Starting Monday, Hoosier students can technically stay three feet apart from each other instead of six -- as long as they are masked up.
It’s something many schools have been doing anyway due to lack of space for socially distancing in buildings.
The decision was based on state and national data that only 3% to 5% of COVID-19 cases are transmitted in schools.
"One school district in Southern Indiana reported that nearly 98% of more than 1,900 students who were quarantined never became ill,” said Indiana State Health Commissioner Dr. Kristina Box during Governor Eric Holcomb's briefing on Wednesday, Feb. 3rd. “And nearly 3/4 of staff quarantines were due to exposures that occurred outside of the school setting."
Another new rule is reducing the number of days students or teachers must quarantine.
Box said that while 14 days is considered the safest timeline for students to quarantine before returning to the classroom, they can now come back after 10 days if they have not developed symptoms.
"Another option is to allow a student or teacher to return to school after seven days,” Dr. Box said. “If their PCR -- so golden standard nasal swab on day five, six, or seven, or an antigen test which could be the BinaxNOW card -- upon return to school on day eight is negative."
And while contact tracing will no longer be required in the classrooms -- where students are masked up -- it will still apply during lunchtime, athletics, choir, or any school setting where a teacher or student may have removed their mask.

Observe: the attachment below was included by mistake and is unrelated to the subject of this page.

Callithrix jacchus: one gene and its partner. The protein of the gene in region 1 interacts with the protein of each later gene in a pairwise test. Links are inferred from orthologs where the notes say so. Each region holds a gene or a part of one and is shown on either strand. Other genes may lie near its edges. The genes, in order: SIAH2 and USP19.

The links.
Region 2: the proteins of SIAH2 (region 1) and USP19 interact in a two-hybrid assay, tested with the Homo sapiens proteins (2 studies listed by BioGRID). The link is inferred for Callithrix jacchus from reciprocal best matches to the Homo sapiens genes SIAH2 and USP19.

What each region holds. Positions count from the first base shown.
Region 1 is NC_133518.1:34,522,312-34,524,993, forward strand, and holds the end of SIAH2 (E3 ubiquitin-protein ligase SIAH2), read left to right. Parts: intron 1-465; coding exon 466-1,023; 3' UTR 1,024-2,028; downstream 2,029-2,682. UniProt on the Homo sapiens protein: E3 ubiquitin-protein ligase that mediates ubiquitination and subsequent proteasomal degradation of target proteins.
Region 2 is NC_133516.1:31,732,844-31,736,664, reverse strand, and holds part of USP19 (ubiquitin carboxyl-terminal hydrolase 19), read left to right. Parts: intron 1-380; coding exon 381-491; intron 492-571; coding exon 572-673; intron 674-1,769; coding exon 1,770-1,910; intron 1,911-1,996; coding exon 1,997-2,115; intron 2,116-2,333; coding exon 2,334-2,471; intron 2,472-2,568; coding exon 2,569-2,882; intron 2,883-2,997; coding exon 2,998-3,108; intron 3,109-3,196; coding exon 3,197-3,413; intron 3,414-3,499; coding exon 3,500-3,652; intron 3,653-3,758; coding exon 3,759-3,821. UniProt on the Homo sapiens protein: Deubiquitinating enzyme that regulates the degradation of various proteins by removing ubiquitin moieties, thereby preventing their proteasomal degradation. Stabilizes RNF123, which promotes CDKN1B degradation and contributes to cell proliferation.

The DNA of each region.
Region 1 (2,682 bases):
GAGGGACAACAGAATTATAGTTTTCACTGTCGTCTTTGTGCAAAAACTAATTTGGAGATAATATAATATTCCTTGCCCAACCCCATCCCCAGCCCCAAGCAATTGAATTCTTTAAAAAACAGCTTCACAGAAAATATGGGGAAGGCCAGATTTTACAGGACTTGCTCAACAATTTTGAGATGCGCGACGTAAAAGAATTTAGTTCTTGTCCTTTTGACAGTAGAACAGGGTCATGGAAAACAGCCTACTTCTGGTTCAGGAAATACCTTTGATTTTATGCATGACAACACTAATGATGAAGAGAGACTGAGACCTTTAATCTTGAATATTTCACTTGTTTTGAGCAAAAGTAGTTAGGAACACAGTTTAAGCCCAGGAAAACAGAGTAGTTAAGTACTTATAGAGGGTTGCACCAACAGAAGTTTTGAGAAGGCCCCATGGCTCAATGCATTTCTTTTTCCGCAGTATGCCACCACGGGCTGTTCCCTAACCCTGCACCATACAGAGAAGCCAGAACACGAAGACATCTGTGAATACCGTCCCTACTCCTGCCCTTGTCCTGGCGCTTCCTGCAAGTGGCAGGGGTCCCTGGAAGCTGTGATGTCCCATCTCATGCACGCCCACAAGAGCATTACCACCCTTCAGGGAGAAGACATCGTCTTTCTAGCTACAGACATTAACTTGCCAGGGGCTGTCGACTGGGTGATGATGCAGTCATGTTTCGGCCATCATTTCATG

For Joe Notter, who has one daughter in pre-school and another in kindergarten at EVSC, he is understanding of the changes -- realizing it’s difficult for schools to completely control the virus.
"Honestly -- a five -year- old you know, are they always six feet apart -- you've got to question that,” he said. “Especially when there’s recess."
Now across the state --each school is receiving 120 rapid COVID-19 tests and while it may alleviate the stress for some parents -- for others -- they aren't sure if it is the right move.
"Obviously I don't necessarily want somebody giving my daughter a test without my permission or without my understanding of the situation,” Notter said. “It's not very difficult for me to take my child to the doctor. But you know it's a convenience factor and maybe some other families aren't as fortunate to do that."
The state is also sending 1M KN95 masks to school and at EVSC, it’s a true blessing.
"Obviously when we hear the governor -- the Department of Health talk about an increase to materials that are going to help supplies, that are going to help to enhance safety for students -- for staff -- of course we are very excited about that,” said EVSC chief communication officer Jason Woebkenberg.
"We hope that these steps will help to decrease the disruption that COVID-19 continues to cause in our educational system,” Dr. Box said. “And lead to quicker isolation of positive individuals -- which will reduce the spread of the virus."